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Vital Signs Blog

Should state medical boards be allowed to set scope-of-practice? Supreme Court will decide

A critical question in medicine will be before the U.S. Supreme Court this fall: How much power should doctors wield over their peers when the power to regulate also potentially could tamp down competition that benefits consumers?

The court announced Monday that on Oct. 8 the justices will hear oral arguments in the case of North Carolina Board of Dental Examiners v. the Federal Trade Commission.

The title might make it seem like a narrow controversy, but the case will give the court a chance to weigh in on a topic that could affect healthcare pricing, shortages of clinicians and the presumption that medical professionals provide safe care.

All 50 states require the practice of medicine to be regulated by doctors and dentists. But in North Carolina, the FTC accused the dental board of essentially exercising monopoly power by forbidding hygienists in places such as spas and mall kiosks from using hydrogen peroxide solutions to whiten teeth.


The removal of stains from teeth can be a lucrative business for dentists. Starting in 2003, the dental board sent out numerous cease-and-desist orders to competitors who were accused of illegally practicing dentistry. The FTC sought to encourage price competition for peroxide treatments by forbidding the state dental board in 2011 from taking action against lower-cost providers that offer teeth-whitening services. A federal appeals court upheld the FTC decision in 2013.

The agency said that if states wanted to allow practicing dentists to make scope-of-practice decisions that affect their own pocketbooks, then state officials need to actively supervise the boards. “The FTC found the necessary supervision lacking,” the FTC Supreme Court brief says.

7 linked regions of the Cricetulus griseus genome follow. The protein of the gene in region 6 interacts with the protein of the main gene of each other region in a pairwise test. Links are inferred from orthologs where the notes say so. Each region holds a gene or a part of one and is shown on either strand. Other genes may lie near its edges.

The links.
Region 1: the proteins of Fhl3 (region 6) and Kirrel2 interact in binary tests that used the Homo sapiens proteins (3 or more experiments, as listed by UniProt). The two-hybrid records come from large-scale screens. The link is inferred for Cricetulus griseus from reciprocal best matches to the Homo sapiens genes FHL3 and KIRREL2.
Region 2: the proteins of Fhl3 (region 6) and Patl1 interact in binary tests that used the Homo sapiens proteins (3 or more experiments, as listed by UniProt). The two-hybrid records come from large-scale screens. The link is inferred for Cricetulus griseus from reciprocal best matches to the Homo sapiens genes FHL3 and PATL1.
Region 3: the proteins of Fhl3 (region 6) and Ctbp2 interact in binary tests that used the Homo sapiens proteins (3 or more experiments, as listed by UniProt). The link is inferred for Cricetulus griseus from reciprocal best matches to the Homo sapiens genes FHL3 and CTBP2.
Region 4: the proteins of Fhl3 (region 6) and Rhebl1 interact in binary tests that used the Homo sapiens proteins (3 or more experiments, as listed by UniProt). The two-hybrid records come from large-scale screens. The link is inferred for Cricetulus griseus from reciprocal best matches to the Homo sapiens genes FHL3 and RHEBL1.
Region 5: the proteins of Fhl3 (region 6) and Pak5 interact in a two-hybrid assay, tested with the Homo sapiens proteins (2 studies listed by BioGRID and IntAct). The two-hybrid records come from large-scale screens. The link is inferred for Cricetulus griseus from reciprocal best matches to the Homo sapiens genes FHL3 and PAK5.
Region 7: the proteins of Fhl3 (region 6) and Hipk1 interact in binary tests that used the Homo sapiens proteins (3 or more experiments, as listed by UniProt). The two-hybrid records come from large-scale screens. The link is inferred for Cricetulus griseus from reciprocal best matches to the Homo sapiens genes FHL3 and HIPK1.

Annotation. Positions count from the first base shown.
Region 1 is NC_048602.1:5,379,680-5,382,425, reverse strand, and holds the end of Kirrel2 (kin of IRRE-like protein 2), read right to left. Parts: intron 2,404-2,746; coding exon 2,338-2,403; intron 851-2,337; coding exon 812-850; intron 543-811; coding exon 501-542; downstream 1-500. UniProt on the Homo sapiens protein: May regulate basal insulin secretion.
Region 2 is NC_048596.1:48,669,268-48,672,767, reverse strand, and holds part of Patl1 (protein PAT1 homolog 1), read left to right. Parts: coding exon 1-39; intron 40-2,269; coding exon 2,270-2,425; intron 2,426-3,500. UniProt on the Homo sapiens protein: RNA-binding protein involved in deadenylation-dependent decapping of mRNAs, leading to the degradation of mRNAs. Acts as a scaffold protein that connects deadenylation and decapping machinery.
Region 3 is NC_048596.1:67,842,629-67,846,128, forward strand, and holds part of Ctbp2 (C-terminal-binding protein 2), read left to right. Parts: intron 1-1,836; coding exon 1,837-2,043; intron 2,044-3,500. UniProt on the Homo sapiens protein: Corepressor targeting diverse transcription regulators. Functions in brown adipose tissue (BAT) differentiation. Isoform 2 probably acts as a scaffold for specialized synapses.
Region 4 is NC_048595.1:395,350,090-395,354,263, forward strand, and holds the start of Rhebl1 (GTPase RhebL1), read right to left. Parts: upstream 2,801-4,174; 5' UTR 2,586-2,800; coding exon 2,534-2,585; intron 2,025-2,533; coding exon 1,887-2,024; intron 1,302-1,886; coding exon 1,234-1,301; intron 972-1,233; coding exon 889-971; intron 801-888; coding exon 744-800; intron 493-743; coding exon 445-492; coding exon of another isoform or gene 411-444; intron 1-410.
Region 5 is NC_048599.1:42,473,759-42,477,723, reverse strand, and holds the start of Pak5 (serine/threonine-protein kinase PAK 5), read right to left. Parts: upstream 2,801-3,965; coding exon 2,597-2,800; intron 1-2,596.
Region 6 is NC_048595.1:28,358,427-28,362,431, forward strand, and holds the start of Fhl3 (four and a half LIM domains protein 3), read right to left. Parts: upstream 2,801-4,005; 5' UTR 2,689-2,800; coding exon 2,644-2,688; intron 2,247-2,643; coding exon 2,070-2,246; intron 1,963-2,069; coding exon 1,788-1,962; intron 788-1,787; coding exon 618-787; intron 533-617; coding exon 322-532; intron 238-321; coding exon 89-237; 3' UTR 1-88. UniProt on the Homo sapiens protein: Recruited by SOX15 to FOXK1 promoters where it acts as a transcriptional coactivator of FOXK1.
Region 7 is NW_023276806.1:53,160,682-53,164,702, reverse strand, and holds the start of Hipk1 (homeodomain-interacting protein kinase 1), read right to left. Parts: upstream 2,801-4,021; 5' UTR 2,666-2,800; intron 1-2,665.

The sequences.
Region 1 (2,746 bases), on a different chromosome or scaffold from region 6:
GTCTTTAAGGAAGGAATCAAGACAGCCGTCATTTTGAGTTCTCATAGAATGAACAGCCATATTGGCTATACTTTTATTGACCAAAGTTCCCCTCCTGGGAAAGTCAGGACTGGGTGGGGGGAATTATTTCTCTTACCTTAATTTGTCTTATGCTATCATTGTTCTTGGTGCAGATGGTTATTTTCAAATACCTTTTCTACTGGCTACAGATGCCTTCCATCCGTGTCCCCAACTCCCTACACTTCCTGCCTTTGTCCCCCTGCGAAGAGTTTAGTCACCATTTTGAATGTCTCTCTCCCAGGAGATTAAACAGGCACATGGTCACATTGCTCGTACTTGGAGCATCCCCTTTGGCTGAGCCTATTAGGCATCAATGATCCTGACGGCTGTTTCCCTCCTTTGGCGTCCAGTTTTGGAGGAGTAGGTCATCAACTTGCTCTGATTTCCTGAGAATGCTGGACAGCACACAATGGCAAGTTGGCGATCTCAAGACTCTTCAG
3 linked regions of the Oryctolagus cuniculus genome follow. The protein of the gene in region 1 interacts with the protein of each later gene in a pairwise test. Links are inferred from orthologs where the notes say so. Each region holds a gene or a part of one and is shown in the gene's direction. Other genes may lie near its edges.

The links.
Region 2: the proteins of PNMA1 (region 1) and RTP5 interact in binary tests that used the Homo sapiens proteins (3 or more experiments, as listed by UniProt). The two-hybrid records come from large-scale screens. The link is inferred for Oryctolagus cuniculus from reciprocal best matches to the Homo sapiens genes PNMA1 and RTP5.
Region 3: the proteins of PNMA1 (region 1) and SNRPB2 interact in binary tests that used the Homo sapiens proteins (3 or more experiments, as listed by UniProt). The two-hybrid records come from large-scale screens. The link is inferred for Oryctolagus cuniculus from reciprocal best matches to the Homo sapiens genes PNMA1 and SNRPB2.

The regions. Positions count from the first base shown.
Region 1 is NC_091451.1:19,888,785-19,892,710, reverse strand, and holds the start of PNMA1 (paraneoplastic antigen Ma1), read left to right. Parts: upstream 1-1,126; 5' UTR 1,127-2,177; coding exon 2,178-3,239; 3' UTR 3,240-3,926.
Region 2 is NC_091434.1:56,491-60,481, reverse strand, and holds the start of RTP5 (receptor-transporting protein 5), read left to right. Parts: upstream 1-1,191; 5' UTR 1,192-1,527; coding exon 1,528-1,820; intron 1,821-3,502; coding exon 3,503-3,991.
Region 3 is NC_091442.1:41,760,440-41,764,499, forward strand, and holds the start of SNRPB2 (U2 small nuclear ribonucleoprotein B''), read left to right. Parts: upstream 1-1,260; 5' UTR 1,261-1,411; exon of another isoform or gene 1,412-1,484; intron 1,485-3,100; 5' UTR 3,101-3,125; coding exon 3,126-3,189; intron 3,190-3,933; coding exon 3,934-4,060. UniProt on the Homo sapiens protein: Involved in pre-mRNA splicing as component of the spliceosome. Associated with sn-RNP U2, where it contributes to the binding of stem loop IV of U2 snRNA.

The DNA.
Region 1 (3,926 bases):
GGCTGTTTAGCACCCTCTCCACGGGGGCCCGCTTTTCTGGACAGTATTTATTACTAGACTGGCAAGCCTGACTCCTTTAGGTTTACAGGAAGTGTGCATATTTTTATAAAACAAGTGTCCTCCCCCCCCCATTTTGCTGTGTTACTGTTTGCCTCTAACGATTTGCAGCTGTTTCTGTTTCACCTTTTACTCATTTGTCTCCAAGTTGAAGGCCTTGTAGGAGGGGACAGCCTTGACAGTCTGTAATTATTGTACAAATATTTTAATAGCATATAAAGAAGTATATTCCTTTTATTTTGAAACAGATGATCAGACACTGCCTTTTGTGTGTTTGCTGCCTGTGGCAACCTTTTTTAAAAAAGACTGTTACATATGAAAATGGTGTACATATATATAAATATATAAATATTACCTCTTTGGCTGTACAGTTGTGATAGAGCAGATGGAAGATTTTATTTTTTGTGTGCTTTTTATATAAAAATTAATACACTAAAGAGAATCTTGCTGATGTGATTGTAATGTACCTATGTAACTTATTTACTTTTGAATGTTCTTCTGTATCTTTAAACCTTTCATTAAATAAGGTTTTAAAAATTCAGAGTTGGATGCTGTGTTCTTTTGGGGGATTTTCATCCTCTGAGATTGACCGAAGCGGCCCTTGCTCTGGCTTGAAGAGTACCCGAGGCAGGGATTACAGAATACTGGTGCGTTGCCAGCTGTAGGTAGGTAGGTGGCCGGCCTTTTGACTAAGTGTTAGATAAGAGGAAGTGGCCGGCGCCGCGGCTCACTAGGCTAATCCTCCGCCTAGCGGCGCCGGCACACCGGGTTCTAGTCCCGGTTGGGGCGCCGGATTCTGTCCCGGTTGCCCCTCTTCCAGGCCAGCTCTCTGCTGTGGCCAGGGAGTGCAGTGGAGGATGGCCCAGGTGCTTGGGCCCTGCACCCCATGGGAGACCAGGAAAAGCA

The medical community swiftly responded, saying the FTC doesn't have the power to force its will on state medical boards, especially since antitrust law should not trump public health considerations.

If the FTC's power to influence state medical boards is upheld, that would cause states to tinker with the makeup of their boards by having fewer members who are practicing doctors or dentists. It could also expose board members to legal liability under federal antitrust law, which could drive down participation rates by doctors and dentists.

“This result would interfere with a long tradition of regulation of the medical professions by boards composed of experienced and practicing doctors, which stretches back over 150 years and is based on virtually uniform state legislative judgments that such practitioners are best qualified to promote the public health,” says a friend-of-the-court brief signed by the American Medical Association, the American Dental Association and the Federation of State Medical Boards.

Follow Joe Carlson on Twitter: @MHJCarlson






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